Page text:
When you think of comedy, the next thing that you think of likely is not pain. However, comedy and pain share a unique and connected relationship.
Pain and comedy have several different relationships. Many comedians experience mental distress, patients with chronic pain feel relief through humor, and society laughs at others' misfortunes. Each of these relationships stems from a different area of human psychology.
Pain and humor are interconnected in a few different ways. Though seemingly different, the two emotions are closely related. Learn more about the relationships between pain and comedy below.
Pain and Comedians
The first relationship we will discuss is that of pain and those who deliver comedy, comedians. Comedians are often thought to be the happiest people. After all, comedians make their livelihoods from making us laugh.
Unfortunately, those who provide the most happiness are often those who are battling the most mental pain. Comedians often put up laughing, smiling facades to cover their tortured souls.
Some of the most popular comedians, such as Robin Wiliams, Ellen DeGeneres, Woody Allen, Bo Burnham, and Charles Rocket, deal with severe depression or lack of self-worth. According to Brain World Magazine, one study found that about 80% of successful comedians have participated in psychotherapy at some point in their life.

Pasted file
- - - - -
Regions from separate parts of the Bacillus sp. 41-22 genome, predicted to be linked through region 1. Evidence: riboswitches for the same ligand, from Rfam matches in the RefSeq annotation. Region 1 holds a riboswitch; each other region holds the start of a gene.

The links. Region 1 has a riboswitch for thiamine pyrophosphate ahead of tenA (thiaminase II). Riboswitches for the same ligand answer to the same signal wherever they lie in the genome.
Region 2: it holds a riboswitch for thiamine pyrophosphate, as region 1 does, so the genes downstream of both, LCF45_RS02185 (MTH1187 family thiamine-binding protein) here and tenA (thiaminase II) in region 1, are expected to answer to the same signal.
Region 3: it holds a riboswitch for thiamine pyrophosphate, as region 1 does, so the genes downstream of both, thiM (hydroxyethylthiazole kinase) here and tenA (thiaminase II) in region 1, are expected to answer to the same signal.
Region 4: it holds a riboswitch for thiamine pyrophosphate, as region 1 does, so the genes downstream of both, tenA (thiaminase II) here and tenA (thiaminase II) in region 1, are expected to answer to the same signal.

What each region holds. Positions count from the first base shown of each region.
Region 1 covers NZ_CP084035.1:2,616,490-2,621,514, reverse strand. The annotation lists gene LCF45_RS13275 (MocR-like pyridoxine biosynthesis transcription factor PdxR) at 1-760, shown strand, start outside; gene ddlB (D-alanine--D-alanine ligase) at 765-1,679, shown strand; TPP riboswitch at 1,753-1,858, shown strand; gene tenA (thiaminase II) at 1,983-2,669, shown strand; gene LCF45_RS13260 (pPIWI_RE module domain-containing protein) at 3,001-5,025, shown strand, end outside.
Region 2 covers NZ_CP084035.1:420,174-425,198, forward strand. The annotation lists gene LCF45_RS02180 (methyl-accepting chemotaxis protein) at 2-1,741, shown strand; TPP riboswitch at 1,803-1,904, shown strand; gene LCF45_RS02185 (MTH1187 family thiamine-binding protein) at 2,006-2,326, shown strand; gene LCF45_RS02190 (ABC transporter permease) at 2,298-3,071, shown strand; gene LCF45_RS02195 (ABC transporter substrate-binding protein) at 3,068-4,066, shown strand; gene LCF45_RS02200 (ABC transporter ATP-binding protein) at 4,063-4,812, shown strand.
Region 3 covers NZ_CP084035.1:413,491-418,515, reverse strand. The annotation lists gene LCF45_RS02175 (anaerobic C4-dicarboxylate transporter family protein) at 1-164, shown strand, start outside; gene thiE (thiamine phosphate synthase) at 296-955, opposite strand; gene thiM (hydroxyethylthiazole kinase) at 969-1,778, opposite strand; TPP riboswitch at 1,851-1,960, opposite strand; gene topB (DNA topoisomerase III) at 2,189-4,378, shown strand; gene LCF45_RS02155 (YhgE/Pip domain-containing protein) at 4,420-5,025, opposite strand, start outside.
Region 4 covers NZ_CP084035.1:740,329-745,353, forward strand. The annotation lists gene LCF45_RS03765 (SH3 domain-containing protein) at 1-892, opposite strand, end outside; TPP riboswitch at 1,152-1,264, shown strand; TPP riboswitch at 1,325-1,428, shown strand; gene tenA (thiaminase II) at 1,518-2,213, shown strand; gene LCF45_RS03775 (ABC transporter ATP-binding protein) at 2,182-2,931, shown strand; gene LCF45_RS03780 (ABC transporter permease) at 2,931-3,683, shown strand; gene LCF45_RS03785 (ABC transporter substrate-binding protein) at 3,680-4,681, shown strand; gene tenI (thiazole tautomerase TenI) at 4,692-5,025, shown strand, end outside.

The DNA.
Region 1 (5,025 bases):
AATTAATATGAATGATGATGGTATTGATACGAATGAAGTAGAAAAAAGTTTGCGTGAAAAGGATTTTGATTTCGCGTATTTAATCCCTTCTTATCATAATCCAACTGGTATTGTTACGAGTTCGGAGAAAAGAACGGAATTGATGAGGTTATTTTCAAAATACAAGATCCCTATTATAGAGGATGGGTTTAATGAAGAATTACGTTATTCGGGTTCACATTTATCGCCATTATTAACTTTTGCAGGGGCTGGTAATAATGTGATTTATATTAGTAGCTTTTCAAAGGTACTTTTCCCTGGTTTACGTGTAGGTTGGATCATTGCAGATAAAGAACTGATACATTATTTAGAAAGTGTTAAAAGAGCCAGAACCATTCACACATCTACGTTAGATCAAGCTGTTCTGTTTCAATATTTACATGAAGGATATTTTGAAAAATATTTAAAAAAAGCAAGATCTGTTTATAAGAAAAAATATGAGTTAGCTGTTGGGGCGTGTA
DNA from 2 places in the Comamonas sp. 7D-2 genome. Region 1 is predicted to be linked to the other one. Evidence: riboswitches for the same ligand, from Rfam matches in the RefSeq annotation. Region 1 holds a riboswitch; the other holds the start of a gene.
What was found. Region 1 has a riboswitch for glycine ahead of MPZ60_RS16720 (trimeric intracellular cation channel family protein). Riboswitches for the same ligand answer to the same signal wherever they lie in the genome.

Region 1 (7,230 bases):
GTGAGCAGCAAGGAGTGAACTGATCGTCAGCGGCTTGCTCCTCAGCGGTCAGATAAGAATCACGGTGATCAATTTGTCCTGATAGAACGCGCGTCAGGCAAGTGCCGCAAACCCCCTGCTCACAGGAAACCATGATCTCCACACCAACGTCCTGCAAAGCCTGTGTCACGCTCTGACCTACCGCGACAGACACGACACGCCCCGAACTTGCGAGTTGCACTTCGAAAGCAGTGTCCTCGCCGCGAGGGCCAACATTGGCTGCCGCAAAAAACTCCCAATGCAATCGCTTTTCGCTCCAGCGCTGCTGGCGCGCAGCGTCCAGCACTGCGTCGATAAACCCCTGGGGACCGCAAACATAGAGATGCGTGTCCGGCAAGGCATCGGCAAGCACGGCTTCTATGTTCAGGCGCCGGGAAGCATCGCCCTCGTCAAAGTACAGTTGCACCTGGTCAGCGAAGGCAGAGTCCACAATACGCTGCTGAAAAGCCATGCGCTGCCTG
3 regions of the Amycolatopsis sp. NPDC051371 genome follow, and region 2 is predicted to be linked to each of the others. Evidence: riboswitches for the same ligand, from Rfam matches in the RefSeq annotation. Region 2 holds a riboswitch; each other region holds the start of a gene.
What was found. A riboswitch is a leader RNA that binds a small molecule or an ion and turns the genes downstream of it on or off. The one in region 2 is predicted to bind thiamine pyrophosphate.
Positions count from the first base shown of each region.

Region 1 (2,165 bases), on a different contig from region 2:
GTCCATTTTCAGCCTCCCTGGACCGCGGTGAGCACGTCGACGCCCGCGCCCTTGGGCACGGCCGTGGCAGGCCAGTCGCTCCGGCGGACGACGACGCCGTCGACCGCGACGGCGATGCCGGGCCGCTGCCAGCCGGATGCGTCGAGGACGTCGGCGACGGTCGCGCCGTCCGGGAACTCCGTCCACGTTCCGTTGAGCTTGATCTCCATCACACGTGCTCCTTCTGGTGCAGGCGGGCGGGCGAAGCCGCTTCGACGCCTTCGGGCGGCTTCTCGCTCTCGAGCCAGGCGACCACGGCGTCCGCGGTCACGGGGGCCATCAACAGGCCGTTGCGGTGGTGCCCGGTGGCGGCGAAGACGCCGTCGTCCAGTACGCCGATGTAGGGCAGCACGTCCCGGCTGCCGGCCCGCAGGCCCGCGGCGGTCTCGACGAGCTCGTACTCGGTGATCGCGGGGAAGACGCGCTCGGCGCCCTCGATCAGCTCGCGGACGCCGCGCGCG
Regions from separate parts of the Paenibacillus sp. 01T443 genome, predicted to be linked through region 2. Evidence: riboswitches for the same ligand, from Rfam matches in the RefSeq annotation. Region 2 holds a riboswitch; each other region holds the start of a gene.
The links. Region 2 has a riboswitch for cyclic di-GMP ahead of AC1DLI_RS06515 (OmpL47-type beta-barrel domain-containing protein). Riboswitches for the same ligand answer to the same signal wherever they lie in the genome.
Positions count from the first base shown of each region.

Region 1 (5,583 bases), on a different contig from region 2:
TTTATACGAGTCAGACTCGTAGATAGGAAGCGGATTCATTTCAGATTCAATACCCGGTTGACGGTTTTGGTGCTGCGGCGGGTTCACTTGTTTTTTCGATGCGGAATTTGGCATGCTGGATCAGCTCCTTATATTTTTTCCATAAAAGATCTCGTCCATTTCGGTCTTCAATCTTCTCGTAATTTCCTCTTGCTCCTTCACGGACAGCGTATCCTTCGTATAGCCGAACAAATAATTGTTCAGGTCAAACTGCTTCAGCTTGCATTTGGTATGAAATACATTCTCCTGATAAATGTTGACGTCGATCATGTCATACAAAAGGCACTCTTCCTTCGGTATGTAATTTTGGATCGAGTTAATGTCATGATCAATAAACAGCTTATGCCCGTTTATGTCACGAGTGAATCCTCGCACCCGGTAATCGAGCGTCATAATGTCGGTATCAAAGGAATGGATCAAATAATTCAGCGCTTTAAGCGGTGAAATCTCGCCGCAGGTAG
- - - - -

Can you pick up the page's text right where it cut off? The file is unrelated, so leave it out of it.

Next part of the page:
More surprising than these seemingly happy people battling with mental pain is the fact that they credit their comedic abilities to the pain. Without this pain constantly in their life, some feared they would no longer be funny.
But why do comedians feel like their pain is the source of humor?
Closely connected to laughter is the feeling of humiliation. When we are humiliated, we attempt to laugh it off. This masks the feeling of embarrassment. Comedians often use their own humiliation and pain as the source of their jokes. Because comedians frequently deal with pain and humiliation, they are better equipped to convey those feelings in a humorous way to an audience. In fact, many comedians directly make fun of themselves as a part of their set.
Charlie Chaplin once said "To truly laugh, you must be able to take your pain, and play with it!"
Using their own pain and misfortune as a part of their jokes allows comedians a sense of control over their humiliation. Rather than allowing people to laugh at whatever, whenever they want, comedians guide them to laugh at certain aspects of themselves.
Although this does give the comedians some control, it can also cause comedians to feel isolated or damage their views of self-worth.
How Comedy Helps Pain
In regards to mental pain, laughter can not cure the distress both we and comedians experience; however, laughing can provide temporary release from the bondage of depression.
When it comes to physical pains, comedy can actually provide a more permanent treatment for one's ailments.
We have all heard the phrase "laughter is the best medicine" at some point in our lives. While you may brush this off as just a phrase, there is actually some merit behind it.